# Thread: Help on hyperbolic functions

1. ## Help on hyperbolic functions

Even after taking calculus, I've not learned hyperbolic functions, which leads me to believe that it's a relatively minor part of mathematics. Nevertheless, I want to learn them. Now, after googling for a while, I've gotten a general idea of what hyperbolic functions stand for but I still need some clarification.

(1.)Let's take sinh(x). Does "x" represent angle, either degree or radian? Or something else?

(2.) Why does the graph of sinh(x) go to infinity if it doesn't even reach one (to my limited knowledge, of course). I mean, if you look at the unit hyperbola and use the trig sin, you'll see that the sine ratio never exceeds 1. I'm sure I'm missing something here.

(3.) What is the general domain of hyperbolic functions? I mean, for standard trig, it's nonexistent (because it'll go in circles) but what about hyperbolic functions? It's difficult to visualize the domain for a split-up graph like a hyperbola.

etc., etc., etc... I'd just appreciate some solid instruction regarding hyperbolic functions. They're not found in my textbook and the internet sucks at clarification.

I wasn't sure if this calculus section was the appropriate place to post because I don't know where hyperbolic functions belong. I'm sorry if it doesn't belong to this calculus section.

2. Originally Posted by Kaitosan
Even after taking calculus, I've not learned hyperbolic functions, which leads me to believe that it's a relatively minor part of mathematics. Nevertheless, I want to learn them. Now, after googling for a while, I've gotten a general idea of what hyperbolic functions stand for but I still need some clarification.

(1.)Let's take sinh(x). Does "x" represent angle, either degree or radian? Or something else?

(2.) Why does the graph of sinh(x) go to infinity if it doesn't even reach one (to my limited knowledge, of course). I mean, if you look at the unit hyperbola and use the trig sin, you'll see that the sine ratio never exceeds 1. I'm sure I'm missing something here.

(3.) What is the general domain of hyperbolic functions? I mean, for standard trig, it's nonexistent (because it'll go in circles) but what about hyperbolic functions? It's difficult to visualize the domain for a split-up graph like a hyperbola.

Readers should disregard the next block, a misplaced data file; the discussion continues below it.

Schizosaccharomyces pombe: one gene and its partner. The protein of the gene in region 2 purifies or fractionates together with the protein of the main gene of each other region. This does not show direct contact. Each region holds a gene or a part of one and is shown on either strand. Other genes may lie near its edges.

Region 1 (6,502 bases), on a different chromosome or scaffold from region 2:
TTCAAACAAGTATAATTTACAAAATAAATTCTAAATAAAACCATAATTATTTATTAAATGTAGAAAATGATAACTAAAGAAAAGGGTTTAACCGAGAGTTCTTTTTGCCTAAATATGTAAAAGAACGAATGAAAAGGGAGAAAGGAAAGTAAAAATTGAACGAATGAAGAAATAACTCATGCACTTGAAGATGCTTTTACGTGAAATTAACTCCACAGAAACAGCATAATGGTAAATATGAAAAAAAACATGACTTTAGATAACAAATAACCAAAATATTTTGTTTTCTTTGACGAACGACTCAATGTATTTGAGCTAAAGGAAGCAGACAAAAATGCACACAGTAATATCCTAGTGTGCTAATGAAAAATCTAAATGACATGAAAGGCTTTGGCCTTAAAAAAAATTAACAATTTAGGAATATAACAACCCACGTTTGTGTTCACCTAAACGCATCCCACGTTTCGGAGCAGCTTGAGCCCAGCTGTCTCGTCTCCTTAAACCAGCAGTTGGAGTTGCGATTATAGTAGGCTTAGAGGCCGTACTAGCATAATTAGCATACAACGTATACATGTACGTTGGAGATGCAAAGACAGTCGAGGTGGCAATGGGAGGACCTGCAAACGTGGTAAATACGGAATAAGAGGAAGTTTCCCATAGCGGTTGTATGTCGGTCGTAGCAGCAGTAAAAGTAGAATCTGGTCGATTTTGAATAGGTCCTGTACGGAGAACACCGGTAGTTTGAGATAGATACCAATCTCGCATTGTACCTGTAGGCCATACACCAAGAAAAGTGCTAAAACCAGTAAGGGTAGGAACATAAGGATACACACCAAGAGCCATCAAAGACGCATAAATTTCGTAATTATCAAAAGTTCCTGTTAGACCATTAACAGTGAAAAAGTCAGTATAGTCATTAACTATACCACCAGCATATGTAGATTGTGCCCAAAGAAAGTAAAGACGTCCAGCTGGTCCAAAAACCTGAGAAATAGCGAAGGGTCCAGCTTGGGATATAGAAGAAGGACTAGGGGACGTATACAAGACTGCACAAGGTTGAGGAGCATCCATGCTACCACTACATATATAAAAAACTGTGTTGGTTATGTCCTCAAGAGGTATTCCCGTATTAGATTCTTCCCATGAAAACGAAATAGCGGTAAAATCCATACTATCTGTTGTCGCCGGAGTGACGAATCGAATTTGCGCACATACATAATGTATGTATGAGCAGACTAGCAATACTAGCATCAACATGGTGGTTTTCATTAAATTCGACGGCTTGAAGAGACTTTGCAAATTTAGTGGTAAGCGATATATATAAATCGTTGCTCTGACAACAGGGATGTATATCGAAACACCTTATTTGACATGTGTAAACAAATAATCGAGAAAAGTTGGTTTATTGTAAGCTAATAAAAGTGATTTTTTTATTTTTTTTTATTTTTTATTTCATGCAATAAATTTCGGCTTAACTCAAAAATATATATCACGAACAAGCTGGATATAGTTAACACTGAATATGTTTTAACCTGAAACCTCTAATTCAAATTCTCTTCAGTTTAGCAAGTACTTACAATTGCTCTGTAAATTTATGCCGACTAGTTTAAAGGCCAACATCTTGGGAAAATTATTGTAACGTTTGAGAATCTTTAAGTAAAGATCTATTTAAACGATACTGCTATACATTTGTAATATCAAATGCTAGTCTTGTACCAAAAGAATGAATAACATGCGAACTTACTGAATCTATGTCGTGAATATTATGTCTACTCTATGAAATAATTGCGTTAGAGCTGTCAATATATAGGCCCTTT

etc., etc., etc... I'd just appreciate some solid instruction regarding hyperbolic functions. They're not found in my textbook and the internet sucks at clarification.

I wasn't sure if this calculus section was the appropriate place to post because I don't know where hyperbolic functions belong. I'm sorry if it doesn't belong to this calculus section.
turns out x is a real or complex number as Plato sai

Hyperbolic functions can also be written in terms of exponential functions

$sinh(x) = \frac{e^x - e^{-x}}{2}$

$cosh(x) = \frac{e^x + e^{-x}}{2}$

$tanh(x) = \frac{sinh(x)}{cosh(x)} = {e^{2x}-1}{e^{2x}+1}$

(and so on for the reciprocals of these). In sinh(x) if the numerator is greater than two then it will exceed one. The domain would also be all the real numbers in all three of these.

3. Originally Posted by e^(i*pi)
x is an angle and any angle measure is fine.

Hyperbolic functions can also be written in terms of exponential functions

$sinh(x) = \frac{e^x - e^{-x}}{2}$

$cosh(x) = \frac{e^x + e^{-x}}{2}$

$tanh(x) = \frac{sinh(x)}{cosh(x)} = {e^{2x}-1}{e^{2x}+1}$

(and so on for the reciprocals of these). In sinh(x) if the numerator is greater than two then it will exceed one. The domain would also be all the real numbers in all three of these.
It doesn't make sense for x to be written in terms of angle though because then sinh(x) will have to be negative sometimes but it's always positive for x > 0.

4. Originally Posted by Kaitosan
It doesn't make sense for x to be written in terms of angle though because then sinh(x) will have to be negative sometimes but it's always positive for x > 0.
x is never written in terms of angle .
x is a real or complex number
PERIOD! End of story.